Future of Work Lessons – Part Two

I’m back with more lessons learned during my Future of Work podcast season. Part One highlighted five people lessons. In this installment, I describe the team and culture insights that my guests shared with me. 


Lesson #1 Hybrid Meetings Are Tough

Meetings are hard enough to run efficiently and effectively when everyone is in person. They are even more difficult when everyone is remote. And when there’s a mix of in-person and remote attendees, they can get really messy. Team leaders will need to figure out how to create an environment of inclusion during hybrid meetings, creating space for everyone to have a voice and preventing in-person team members from overriding remote attendees. 

Lesson #2: Use Space Differently

The way we think about office space (in most organizations) needs to change. The era of a traditional nine to five workday where everyone has a desk and everyone is present has passed. And employees rotating in and out of the office, working independently behind closed doors is the opposite of a healthy, collaborative culture. We have to start thinking about some hard questions:

  • What work can be done better in person? 
  • What work can be done better virtually? 
  • How will meetings work best? 
  • How can influence and experience be balanced between those who work on site and those who don’t? 
  • How can you avoid the inevitable rift where people working in the office are valued and rewarded more than are those working more from home?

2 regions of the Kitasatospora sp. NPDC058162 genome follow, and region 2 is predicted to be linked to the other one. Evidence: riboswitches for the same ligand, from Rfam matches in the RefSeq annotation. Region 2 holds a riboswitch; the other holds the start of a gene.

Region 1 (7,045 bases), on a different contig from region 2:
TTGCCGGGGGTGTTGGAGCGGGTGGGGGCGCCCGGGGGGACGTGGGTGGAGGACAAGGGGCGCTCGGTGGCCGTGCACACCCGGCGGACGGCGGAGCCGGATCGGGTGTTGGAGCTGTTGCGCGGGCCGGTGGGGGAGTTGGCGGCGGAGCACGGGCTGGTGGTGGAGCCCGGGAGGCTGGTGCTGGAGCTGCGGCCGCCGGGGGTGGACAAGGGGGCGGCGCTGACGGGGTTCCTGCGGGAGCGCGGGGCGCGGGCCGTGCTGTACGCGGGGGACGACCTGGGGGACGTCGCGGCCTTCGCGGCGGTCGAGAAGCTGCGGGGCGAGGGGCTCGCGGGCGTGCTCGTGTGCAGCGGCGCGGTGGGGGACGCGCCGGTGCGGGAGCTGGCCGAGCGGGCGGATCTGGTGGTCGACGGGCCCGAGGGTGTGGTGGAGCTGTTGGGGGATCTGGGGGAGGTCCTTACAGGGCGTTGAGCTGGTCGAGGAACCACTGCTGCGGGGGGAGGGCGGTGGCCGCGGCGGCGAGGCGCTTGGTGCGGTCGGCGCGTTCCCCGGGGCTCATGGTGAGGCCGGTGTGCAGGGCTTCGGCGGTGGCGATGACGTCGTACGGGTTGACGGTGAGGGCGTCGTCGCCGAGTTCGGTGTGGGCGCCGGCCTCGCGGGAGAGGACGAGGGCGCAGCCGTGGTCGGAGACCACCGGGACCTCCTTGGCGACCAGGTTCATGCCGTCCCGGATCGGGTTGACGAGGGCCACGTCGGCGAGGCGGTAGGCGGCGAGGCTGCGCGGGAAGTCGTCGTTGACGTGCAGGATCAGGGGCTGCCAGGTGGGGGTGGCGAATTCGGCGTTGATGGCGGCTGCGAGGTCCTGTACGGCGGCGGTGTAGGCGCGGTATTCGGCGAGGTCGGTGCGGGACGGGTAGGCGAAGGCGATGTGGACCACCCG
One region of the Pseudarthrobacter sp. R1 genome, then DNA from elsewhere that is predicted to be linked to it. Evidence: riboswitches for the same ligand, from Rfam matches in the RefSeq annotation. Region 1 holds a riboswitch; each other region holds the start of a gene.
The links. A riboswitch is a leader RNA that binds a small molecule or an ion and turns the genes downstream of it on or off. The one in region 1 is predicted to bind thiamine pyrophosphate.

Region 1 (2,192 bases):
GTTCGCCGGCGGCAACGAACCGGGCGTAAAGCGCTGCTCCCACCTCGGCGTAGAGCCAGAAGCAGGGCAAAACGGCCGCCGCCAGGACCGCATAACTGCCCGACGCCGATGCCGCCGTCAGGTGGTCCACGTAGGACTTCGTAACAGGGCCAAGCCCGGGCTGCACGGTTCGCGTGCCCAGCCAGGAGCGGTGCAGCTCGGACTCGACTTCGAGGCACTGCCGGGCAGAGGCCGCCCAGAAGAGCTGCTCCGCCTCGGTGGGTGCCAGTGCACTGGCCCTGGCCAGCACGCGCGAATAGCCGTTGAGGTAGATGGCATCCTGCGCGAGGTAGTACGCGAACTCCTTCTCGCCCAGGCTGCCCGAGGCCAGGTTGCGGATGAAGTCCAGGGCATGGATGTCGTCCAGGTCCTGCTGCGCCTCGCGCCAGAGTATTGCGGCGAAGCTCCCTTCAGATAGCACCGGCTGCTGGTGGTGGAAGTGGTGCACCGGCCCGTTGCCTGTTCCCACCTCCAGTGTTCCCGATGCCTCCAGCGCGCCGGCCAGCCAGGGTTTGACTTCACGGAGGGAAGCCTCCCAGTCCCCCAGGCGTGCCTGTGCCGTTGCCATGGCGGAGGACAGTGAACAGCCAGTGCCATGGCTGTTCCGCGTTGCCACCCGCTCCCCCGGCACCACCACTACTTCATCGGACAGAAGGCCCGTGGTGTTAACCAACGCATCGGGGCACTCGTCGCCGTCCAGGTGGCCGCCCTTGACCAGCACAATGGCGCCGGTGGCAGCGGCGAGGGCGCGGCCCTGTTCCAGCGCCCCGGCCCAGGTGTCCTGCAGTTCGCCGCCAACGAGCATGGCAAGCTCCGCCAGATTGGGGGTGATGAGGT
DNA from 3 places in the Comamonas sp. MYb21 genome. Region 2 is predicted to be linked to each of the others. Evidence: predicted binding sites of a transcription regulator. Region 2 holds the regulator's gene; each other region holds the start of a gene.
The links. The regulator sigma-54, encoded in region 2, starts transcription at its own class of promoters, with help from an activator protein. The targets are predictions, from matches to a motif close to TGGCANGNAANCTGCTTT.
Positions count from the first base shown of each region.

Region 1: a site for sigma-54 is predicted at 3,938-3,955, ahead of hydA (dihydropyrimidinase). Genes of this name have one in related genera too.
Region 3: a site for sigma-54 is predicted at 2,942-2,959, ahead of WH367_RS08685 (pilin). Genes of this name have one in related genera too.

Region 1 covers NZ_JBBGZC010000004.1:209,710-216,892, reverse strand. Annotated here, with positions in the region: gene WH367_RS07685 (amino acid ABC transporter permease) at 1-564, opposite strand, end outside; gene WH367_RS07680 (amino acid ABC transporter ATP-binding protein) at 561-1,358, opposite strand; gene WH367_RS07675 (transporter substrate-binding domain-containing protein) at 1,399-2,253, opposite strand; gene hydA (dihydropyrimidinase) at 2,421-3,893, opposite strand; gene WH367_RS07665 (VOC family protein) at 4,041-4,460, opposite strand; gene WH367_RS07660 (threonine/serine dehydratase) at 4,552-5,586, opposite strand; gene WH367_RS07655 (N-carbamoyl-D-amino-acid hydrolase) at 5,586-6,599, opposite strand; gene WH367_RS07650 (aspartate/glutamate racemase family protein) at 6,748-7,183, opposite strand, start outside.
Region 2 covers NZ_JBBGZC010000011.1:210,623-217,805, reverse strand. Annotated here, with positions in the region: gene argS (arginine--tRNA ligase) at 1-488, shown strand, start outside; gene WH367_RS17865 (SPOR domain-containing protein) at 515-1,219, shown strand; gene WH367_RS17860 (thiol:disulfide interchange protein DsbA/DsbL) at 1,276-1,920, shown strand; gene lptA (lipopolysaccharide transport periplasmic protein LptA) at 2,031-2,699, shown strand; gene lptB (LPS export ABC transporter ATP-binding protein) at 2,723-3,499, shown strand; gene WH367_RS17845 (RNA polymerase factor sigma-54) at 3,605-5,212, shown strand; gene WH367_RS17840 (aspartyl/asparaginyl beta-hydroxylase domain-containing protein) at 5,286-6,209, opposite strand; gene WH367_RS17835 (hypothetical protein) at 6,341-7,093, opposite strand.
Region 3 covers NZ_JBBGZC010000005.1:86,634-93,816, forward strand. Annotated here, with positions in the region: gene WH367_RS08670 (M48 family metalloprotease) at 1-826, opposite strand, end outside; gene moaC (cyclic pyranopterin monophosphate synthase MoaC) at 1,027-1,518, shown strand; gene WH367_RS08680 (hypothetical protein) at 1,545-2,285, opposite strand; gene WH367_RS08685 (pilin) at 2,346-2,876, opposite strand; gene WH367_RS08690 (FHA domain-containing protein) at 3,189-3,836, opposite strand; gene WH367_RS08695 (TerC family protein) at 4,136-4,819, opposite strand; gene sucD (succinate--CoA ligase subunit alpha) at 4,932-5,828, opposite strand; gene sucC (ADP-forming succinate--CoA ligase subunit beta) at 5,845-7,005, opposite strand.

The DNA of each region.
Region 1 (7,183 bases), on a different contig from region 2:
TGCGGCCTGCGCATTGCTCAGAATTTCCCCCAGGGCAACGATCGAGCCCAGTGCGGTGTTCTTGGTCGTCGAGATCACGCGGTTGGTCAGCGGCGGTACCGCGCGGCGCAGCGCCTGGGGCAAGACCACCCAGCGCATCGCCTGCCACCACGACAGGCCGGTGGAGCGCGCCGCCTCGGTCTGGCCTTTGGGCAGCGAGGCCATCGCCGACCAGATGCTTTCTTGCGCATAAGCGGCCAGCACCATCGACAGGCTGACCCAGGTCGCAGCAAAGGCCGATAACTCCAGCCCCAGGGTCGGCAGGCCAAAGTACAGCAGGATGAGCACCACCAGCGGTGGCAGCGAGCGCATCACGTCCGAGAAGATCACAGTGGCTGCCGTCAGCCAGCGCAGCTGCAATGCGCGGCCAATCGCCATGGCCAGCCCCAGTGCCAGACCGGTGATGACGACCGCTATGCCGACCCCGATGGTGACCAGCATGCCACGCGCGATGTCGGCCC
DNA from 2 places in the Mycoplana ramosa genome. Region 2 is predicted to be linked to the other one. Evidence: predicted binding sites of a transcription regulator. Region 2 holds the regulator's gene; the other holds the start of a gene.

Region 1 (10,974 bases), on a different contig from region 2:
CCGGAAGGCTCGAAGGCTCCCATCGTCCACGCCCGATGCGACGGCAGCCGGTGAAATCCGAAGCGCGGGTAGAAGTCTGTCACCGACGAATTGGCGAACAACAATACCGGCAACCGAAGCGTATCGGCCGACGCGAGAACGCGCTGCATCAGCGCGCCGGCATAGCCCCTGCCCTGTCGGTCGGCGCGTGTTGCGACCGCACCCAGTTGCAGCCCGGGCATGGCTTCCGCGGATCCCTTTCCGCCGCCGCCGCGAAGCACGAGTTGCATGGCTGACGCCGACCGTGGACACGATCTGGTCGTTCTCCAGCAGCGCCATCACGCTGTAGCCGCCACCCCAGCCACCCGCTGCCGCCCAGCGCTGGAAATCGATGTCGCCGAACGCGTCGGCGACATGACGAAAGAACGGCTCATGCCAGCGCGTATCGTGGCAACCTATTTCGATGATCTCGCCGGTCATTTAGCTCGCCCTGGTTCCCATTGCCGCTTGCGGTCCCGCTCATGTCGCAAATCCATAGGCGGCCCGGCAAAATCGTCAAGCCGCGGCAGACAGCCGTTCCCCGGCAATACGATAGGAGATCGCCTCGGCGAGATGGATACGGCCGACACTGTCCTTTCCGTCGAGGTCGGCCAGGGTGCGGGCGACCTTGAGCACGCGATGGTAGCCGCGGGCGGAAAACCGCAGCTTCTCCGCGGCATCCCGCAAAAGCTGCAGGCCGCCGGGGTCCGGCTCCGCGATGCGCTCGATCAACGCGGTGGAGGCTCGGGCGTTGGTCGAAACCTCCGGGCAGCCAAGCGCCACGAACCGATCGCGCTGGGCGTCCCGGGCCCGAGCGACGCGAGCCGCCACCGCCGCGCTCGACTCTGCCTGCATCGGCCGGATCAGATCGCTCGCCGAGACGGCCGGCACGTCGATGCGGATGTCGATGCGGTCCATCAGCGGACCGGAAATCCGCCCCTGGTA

• How can we prevent the chasm that can occur between site-required people and those with more flexibility to work remotely? 

It is time to think differently about our space. We need to create a physical environment so that when people are together the space will foster connection and encourage collaboration.

Lesson #3: Boundaries Need to Be Redefined

For many of us the separation between our work and personal lives has been nonexistent during the pandemic. And it continues. My eight-year-old son’s second grade class was just quarantined for the next 10 days. That means a return to online school while my wife and I are working from home. For many people, their commute was a welcomed transition between the work day and home life. Working from home has eliminated boundaries with employees often expected to be available from early morning to late at night. The downtime, or recovery period, of the commute is now being invested into extra work hours. Even with the benefit of increased flexibility to take care of family members and personal wellness, there are no constraints on when the day begins and ends. It’s an unsustainable situation. It is time to redefine our work boundaries and to make agreements with our team members on what is expected and what is unacceptable about when and how people work in this more ambiguous work environment. 

Lesson #4: Culture Building Takes Intention

With the efficiency gains advancing an extension of our remote and hybrid environments, more executives are becoming worried about the longer-term impact on organizational culture. Culture is often guided by artifacts in a physical work space and impromptu human interactions. In the remote and hybrid environment, culture building will need to take an even more focused intentionality. Defining what’s important to an organization, clarifying what behaviors will be rewarded and criticized, and finding ways to build culture when not in the office environment is are important culture-development challenges.

I am constantly reminded that no one knows how all of this will play out. The only thing we can do now is notice the change, identify the lessons learned, pivot, and then be ready for more change. 

Leave a Reply

Your email address will not be published. Required fields are marked *